TX

104.1 KRBE – Houston – April 1998 – Dino & DJ Mark D

Per Wikipedia – on Saturday nights from 1996 to 2002, 104 KRBE aired “The Beat” – one of the most progressive dance music programs on U.S. radio – live-to-air from The Roxy, which is/was of the premier nightclubs in Houston. This is a sample of the program from April 1998.

KXYL 1240 (Kiss-AM) – Brownwood, TX – 4/2/95 (CHR on AM!)

Deviating from the name and predominant theme of our site, and recorded a little over 20 years ago this month, here’s a sample of what had become a rarity by the mid-90’s: a (Mainstream) CHR station heard on AM, without an FM simulcast partner.

KRBE (104 KRBE) – Houston – 3/28/98 – Michele Fisher & DJ Mark D

Per Wikipedia – on Saturday nights from 1996 to 2002, 104 KRBE aired “The Beat” – one of the most progressive dance music programs on U.S. radio – live-to-air from The Roxy, which is (or at least one) of the premier nightclubs in Houston. This is a sample of the program recorded 17 years ago tonight.

KPRR (Power 102) – El Paso, TX – 1998 – The Candyman (and other personalities)

According to Wikipedia, Power 102 debuted in September 1986, making it one of the longest-running Rhythmic CHRs in America. This is a sample of the station from the late 90’s, when the station was voiced by the late and great Brian James. This montage originated on a “mixtape” as opposed to a traditional aircheck, so from time to time, the station’s non-music elements (i.e. promos and personalities) are either missing or cut-off in mid-sentence. In addition, audio is heard only on the right channel/speaker – another shortcoming of the original recording.

KRBE (104 KRBE) – Houston – 8/1/98 – Yo-J

Per Wikipedia – on Saturday nights from 1996 to 2002, 104 KRBE aired “The Beat” – one of the most progressive dance music programs on U.S. radio – live-to-air from The Roxy, which is (or at least was) one of the premier nightclubs in Houston. This is a sample of the program from August 1998.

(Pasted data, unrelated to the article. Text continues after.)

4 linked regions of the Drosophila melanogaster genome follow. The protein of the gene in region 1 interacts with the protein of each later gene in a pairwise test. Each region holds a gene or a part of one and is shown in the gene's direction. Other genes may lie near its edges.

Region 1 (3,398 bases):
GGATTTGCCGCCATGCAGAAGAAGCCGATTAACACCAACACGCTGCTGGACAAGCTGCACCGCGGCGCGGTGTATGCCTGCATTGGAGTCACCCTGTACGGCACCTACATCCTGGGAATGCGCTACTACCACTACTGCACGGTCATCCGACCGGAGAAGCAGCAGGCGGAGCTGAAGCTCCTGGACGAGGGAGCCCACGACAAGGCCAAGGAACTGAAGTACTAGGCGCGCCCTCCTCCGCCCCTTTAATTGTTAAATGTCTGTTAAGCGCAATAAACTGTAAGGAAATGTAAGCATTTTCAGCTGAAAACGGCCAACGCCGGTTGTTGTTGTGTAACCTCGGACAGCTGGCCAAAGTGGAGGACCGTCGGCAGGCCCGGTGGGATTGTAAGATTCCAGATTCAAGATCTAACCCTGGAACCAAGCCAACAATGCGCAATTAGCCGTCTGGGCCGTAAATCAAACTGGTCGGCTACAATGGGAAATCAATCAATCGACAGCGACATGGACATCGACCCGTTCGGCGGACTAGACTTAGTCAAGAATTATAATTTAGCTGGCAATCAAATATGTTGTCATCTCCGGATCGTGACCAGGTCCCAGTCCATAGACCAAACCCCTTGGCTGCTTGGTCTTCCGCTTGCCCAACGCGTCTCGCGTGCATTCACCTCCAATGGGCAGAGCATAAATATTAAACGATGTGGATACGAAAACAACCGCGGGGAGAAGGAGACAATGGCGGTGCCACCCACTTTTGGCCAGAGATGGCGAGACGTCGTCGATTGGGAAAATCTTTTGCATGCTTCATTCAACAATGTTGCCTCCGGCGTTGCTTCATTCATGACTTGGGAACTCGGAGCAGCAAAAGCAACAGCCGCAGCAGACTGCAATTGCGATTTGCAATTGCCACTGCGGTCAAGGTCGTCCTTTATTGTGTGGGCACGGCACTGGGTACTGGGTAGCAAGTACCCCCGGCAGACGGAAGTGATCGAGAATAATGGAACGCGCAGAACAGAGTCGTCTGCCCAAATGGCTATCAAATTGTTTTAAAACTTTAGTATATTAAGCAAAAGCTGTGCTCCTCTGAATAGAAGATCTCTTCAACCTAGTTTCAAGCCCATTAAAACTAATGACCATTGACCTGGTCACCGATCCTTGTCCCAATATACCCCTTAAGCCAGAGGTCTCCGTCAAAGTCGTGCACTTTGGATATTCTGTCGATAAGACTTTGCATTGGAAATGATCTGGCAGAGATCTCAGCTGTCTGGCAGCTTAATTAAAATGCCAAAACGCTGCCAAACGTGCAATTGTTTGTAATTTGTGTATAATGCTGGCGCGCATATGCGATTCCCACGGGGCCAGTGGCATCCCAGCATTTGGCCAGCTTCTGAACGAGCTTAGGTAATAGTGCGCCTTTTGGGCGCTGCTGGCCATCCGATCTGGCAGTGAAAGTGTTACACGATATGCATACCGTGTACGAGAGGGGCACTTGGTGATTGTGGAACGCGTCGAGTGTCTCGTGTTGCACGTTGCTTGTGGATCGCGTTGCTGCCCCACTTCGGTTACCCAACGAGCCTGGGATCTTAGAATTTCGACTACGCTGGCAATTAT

KHYI (“94.9”) – Dallas/Fort Worth – 9/21/91 – Billy Burke

Beginning sometime in 1986, 94.9 FM in Dallas was known as Y95. During its run, it forced multiple competitors out of the CHR format. But in the early 90′s, with changing popular music tastes, many Mainstream CHR stations in the U.S. faced an identity crisis. According to DFW Radio Archives, KHYI rebranded as Power 95 in April 1991 and offered a more Rhythmic approach. However, as heard on this aircheck (recorded 22 years ago today), by September of that year, the station had reverted back to pure Mainstream CHR and began calling itself simply “94.9”. Finally, in (or around) October, it dumped CHR altogether and became “Oldies 94.9”.

KHYS (Kiss 98.5, Kiss Again 103-3) – Houston – 7/30/98

“Kiss 98-5, Kiss Again 103-3″ (KHYS/KJOJ) debuted on February 24, 1997 with a Dance-oriented approach targetted at Latinos, similar to Power 96 in Miami. Styles of music heard on the station included house, freestyle, bass, tropical, and R&B. While the station seemed to be making some progress in the ratings early, it never got to the next level. As heard on this aircheck (recorded 15 years ago today), by the summer of 1998, the station had shifted to much more of a Mainstream approach — essentially a more Rhythmic version of the heritage CHR in the market, KRBE. The station threw in the towel altogether on 1/1/99 as it adopted “fad” format of the era — Rhythmic Oldies (better known as “Jammin’ Oldies”).

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